The B.C. government has put a concerted emphasis on involving British Columbians in the programs, policies and services that directly affect their lives starting in 2012. As a result the Citizen Engagement Team was formalized within Government Communications and Public Engagement to help ministries create engagement opportunities to meet our commitment to transparent, inclusive and responsive governance.

There is to guide to help develop engagement projects within the B.C. government. This Citizen Engagement Handbook is publicly available to those interested in planning a citizen engagement initiative.

Engagement by the numbers: since 2012. 3.5 million visits to BC government engagement web sites; 70,786 face to face participants at events like townhalls or community meetings; more than 717,384 inputs from citizens; 266,620 surveys and feedback forms received

 

Since 2012, the B.C. government has provided more than 296 opportunities for citizens to give input on a broad spectrum of subjects ranging from environmental protection to health and safety. In that time, citizens have contributed their feedback more than 717,384 times and visited our engagement sites almost 3.6 million times. Input has come in a number of different ways including face-to-face events, telephone townhalls, blogs, surveys, question apps and email.

How have Citizens Engaged since 2012?3,577,717 visits to engagement sites, almost 3.6 million; 52,059 blog comments; 266,620 surveys and feedback forms; 74,468 emails and letters; 5,525 stakeholder submissions, 79,190 telephone townhall participants; 6,057 phone surveys; 70,786 face to face participants at townhalls or in community meetings; 3,160 face to face meetings; 34790 downloads of discussion guides/papers; 717,384 total citizen contributions.

 

This site hosts a summary of results for each engagement under Your Input, Your Impact. Below are some highlights of the changes that have occurred since 2012 as a direct result of the public providing input:

  • The B.C. government established legislative framework for the legalization of non-medical cannabis.
  • End of Grizzly Bear Hunting. The Province is amended Wildlife Act regulations to enforce the closure on the grizzly bear hunt.
  • Government modernizes ICBC rate design to make insurance fairer.
  • Stops of interest signs are being installed around the province based on interactive map identifying 75 publicly nominated sites of historical significance to Chinese Canadians and British Columbia.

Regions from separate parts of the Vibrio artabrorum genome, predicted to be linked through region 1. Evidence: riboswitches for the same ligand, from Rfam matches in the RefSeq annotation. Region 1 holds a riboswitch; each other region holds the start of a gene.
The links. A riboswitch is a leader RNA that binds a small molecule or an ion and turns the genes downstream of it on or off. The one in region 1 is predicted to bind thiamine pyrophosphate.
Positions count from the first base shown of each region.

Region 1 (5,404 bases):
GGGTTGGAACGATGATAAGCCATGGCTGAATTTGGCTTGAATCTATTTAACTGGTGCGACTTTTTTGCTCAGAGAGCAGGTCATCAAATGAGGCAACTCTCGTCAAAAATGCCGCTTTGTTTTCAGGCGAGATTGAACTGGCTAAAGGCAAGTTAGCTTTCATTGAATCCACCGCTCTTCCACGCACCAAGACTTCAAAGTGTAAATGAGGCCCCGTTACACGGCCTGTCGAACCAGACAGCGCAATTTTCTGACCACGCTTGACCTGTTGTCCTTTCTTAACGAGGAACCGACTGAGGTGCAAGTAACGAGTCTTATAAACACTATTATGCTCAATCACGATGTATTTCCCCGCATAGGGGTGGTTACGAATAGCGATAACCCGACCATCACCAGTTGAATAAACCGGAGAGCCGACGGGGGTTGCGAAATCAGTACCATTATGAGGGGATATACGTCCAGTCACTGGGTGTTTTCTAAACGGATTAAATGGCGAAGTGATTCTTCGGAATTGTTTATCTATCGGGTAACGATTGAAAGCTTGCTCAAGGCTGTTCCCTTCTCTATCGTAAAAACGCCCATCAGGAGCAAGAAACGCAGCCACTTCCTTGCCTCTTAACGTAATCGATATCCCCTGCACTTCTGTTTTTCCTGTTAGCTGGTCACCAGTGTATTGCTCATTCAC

• By June 2021, British Columbia’s general minimum wage will rise to at least $15.20 per hour.
  • To lower costs for families, we reduced MSP fees by 50% this year and will eliminate them completely by 2020.
  • British Columbia will re-establish the B.C. Human Rights Commission to address inequality and discrimination.

 

Engagement by highest number of citizen contributions 2017/18. 89, 859 How we Vote (Electoral Reform); 48,283 B.C. Cannabis Regulation; 34,785 ICBC Rate Fairness; 18,719 Spill Regulation; 6,507 Ticket Buying; 4,365 Professional Reliance Review; 4,200 New Grizzly Bear Regulations; 3,306 Preventing Sexual Violence on Campuses; 3,191 2018 Lake Angler Questionnaire (Vancouver Island); 2,816 Agricultural land Reserve

 

As a part of every engagement, subject matter experts read the feedback submitted and pick out themes, suggestions and ideas. One of the things that we often hear across public engagements are personal stories about the struggles that face children, family members, neighbours and communities, for example:

“Thank you for taking the time to do this. I think BC has a wonderful opportunity to lead Canada in the implementation of a safe and economically viable cannabis program.”

— Cannabis Engagement, 2017

 

“I appreciate that you are allowing public commentary on the referendum, I hope that the referendum is worded impartially and that there is a greater commitment for change should the electorate want it than the federal referendum.”

— How We Vote Engagement, 2018

 

“Ultimately the road towards a more just society is long and hard, but I wish the BC Human Rights Commission every success in their efforts to ensure every citizen has the chance to be judged by their aspirations, their actions, and the content of their character.”

— Scott (Human Rights Commission Engagement, 2017)

 

“I’ve been in and out of homelessness. I’m a recovering addict of 15 years. I’ve seen a lot of good friends die through horrendous situations. It has to stop. We have to figure out a way to stop the whole situation, especially with homelessness. Being a recovering addict and then being homeless and then having a home and then being homeless is depressing and you think about going back [to using].”

— Mental health and Addictions Engagement, 2018

 

“Everyone needs shelter for stability. Dignified housing that is clean, secure and affordable. Co-ops, supportive housing, social housing and affordable housing are necessary in combination. In all markets, not just Vancouver.”

— BC Poverty Reduction Engagement, 2018

 

This site offers a platform where you can read about the results of our public engagements, find out what sort of changes are coming soon, or browse through open projects and explore opportunities to contribute your feedback to the issues that matter most to you.

Engagement is crucial to government’s decision-making process, you can visit the site regularly, and follow @govTogetherBC on Twitter for updates on engagements, results and ways to engage with your community.